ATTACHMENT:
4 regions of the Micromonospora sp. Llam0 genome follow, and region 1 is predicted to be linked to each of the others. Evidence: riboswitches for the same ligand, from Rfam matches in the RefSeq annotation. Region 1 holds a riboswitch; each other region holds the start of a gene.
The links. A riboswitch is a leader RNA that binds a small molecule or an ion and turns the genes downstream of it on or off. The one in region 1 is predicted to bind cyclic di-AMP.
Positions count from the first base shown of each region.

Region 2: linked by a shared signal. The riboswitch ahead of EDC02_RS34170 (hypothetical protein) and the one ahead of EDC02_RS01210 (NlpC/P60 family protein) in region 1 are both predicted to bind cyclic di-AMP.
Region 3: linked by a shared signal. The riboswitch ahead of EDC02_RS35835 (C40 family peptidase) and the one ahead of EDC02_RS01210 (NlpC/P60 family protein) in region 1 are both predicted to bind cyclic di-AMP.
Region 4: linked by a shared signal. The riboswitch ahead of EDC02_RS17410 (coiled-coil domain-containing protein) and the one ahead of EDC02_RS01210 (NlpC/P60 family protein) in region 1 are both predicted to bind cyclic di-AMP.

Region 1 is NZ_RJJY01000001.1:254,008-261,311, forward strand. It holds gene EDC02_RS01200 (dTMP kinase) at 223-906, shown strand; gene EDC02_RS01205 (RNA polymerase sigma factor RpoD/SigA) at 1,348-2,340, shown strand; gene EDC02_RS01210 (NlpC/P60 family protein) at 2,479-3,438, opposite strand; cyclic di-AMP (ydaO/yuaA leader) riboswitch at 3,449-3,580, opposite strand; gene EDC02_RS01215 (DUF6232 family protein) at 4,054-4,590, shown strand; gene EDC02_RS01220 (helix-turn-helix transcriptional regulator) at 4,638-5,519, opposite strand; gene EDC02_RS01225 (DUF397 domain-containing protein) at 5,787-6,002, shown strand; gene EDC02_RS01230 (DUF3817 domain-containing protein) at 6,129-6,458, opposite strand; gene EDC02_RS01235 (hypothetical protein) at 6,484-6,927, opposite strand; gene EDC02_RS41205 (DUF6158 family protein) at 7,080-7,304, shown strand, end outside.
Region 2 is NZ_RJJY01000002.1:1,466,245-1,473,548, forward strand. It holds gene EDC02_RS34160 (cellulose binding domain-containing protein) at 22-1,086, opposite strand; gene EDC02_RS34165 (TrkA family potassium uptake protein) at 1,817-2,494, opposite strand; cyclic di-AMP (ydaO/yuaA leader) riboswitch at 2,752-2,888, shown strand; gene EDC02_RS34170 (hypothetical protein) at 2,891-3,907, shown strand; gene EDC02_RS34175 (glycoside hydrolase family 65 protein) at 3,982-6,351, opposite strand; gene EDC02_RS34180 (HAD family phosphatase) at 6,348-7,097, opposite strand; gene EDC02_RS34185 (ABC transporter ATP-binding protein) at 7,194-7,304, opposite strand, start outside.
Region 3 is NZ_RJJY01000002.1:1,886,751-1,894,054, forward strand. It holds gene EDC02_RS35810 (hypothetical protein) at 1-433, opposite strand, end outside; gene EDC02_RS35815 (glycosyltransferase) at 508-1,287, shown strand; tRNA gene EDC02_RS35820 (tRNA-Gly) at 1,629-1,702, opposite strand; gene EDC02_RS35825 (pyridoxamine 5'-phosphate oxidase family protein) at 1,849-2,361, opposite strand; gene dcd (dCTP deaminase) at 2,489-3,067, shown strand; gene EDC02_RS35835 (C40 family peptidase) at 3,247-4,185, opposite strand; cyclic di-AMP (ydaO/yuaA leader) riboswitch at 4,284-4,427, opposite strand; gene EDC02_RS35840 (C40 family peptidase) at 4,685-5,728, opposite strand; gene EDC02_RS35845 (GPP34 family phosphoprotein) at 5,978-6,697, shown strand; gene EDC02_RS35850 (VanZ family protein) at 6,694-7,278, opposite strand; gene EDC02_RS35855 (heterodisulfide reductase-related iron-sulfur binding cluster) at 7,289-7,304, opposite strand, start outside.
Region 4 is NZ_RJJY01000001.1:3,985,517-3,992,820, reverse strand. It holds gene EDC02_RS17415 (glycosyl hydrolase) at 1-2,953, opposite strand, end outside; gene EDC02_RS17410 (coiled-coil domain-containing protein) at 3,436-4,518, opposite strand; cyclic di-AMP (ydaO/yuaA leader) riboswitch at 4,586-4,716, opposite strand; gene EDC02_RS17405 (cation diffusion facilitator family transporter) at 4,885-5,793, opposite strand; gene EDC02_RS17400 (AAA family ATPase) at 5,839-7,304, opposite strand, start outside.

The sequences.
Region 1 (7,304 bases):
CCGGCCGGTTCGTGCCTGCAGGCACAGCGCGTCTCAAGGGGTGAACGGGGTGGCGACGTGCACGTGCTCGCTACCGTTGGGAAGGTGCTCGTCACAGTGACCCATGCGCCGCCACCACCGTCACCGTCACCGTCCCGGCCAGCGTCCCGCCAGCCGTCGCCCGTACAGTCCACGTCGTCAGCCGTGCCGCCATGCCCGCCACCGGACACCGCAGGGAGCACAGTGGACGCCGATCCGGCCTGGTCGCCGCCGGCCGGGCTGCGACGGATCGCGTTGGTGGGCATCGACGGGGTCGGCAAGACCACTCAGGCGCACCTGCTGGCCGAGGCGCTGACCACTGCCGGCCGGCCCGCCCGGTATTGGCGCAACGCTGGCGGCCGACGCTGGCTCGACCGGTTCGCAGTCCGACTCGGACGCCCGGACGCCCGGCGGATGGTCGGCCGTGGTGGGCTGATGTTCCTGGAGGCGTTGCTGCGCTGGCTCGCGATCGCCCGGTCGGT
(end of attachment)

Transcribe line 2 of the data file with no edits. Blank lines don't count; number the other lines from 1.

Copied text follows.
The links. A riboswitch is a leader RNA that binds a small molecule or an ion and turns the genes downstream of it on or off. The one in region 1 is predicted to bind cyclic di-AMP.